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Transcript
```Guide to Handling Missing Information
• Contacting researchers
• Algebraic recalculations, conversions and
approximations
• Imputation method (substituting missing data)
Imputation Method
- When recalculations not possible
-e.g. no standard deviation for a study
- Use available data from other studies or other
meta-analysis
Imputation Method
a. Within study
imputation
b. Multiple
imputations
Within-study
_ imputation
Method 1.
(Means)
~
SDj
_
Xj
~SD = X Ʃ k SD
j
j ______
i _ i
Ʃik Xi
= Standard deviation (SD) for missing data from study j
=Mean from study with missing SD
Ʃik SDi
=Summation of all known SD from different studies
(Ʃik Xi)
=Summation of means from different studies other
than j
_
Assumptions
-
~SD = X Ʃ k SD
j
j ______
i _ i
Ʃik Xi
•Assumes SD to mean ratio is at the same scale for
all studies
- Experimental scales can differ tremendously
between different taxonomic groups or
experimental designs
Method 2.
(sample size)
~s α+β(n )
j=
j
-Regression techniques
- Reports sample size but missing information
to calculate pooled SD (required for Hedge’s
d).
α = Intercept
β = slope of the linear regression of n vs s
nj = observed sample size of the study with
missing data
Assumptions
~s α+β(n )
j=
j
• Assumes n (observed sample size of the study
with missing data) is a good predictor s.
Method 3.
No. of studies
~s = Ʃ k s √n
j
i j
i
_____
K √nj
K= number of studies with complete information
on s and n (sample size of individual study)
Method 4. Follman et al. (1992) Furukawa et al. (2006)
~s = √Ʃ k [(n -1)Ϭ2 ]
j __________
i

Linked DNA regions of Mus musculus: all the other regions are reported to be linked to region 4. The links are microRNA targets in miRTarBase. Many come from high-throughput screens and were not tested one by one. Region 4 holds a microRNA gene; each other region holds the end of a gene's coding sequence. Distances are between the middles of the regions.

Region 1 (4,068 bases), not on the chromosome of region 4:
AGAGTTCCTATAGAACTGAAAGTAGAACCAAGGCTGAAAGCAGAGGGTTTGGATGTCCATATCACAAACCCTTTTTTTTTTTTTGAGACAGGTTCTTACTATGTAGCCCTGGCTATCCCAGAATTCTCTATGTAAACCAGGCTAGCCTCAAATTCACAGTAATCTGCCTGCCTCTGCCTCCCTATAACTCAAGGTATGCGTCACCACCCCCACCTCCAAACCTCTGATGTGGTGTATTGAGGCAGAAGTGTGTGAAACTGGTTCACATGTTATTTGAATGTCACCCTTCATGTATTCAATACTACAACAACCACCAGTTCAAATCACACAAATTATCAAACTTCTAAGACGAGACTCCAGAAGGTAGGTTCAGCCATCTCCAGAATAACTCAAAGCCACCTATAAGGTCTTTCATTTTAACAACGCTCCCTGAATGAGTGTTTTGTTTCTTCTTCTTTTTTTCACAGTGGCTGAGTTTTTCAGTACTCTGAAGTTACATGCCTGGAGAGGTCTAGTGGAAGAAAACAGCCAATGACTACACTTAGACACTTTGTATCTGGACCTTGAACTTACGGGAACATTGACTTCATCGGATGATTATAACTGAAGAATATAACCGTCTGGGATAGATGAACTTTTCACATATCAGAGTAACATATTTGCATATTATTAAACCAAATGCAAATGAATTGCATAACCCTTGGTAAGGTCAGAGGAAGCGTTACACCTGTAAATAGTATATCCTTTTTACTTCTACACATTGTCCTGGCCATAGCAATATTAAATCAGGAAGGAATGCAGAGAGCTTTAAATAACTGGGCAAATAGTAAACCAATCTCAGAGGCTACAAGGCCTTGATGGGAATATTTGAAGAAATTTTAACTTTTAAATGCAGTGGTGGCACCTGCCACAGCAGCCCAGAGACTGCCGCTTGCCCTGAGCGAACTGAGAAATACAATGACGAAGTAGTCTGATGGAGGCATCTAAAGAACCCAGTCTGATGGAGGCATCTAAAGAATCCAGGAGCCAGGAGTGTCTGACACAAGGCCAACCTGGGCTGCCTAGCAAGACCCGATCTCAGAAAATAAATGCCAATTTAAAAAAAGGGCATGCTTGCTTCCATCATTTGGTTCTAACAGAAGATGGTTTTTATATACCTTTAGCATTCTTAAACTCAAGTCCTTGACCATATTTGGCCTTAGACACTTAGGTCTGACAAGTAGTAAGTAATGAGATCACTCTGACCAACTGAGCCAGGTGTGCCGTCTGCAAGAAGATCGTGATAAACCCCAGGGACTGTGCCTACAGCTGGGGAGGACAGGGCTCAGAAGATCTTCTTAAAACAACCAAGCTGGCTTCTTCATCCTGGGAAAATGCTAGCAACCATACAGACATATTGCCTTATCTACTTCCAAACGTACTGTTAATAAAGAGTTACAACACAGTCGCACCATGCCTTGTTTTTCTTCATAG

i
i
√Ʃik (ni-1)
Ϭ2= variance
n= sample size of individual study
Assumptions
• Some degree of homogeneity
among the
_
observed SD and X across studies
• Assume information is missing at random and
not due to reporting biases (non-random)
-Imputations retain their original units.
-Large variations among estimates will bias
imputations.
Multiple imputations
• Use random sampling approach
• Average repeated sampling for missing data
Overall imputed synthesis
• Variability is explicitly modeled therefore do
no treat imputed value as true observation
• e.g. ~sj=α+β(nj) Does not account for error
associated with α or β.
Methods: Multiple imputations
• Various methods: use maximum likelihood or
Bayesian models.
• Requires specialized software
• e.g. Hot Deck- To calculate pooled s but
several SD values missing
- Random sample of s drawn with replacement
possible s
- Process repeated with replacement from
possible s
- Repeat till we get “m” number of complete
data sets
Methods:
Hot
deck
_
calculate effect size= δ _
Calculate variance = Ϭ2 (δl)
.
.
_
δ = Ʃlm =___
1 δl
m
for each(m) data
set
Pooled effect size
.
Variance=
_
_
m = Ϭ2(δ ) + (1+1) Ʃ m= (δ – δ)2
Ϭ2(δ)= Ʃ_________
_ _________
l
1
l
l
1 l
m
m
m-1
Rubin and Schenker (1991)
If 30% data missing->m= 3
If 50% data missing->m= 5
Non-parametric analyses and
bootstrapping
• Alternative to Hedge’s d
• Using weighting scheme
• Does not require SD
• E.g log response ratio
_
T= treatment
lnR= ln
X
T
___
_
C= control
XC
If sample size available but no SD
Ϭ2=(lnR)= n___
Inverse of a simplified estimate
T nC
nT+nC
of variance
Effects of Imputation
• No standardized method for imputation-> bias
Rubin and Schenker (1991) e.g.
• Appropriateness of imputed data can be
evaluated using a sensitivity analysis
• Benefits despite potential bias
- Improved variance estimate (i.e. smaller CI) over
exclusion
- May potentially improve representation of null
studies
```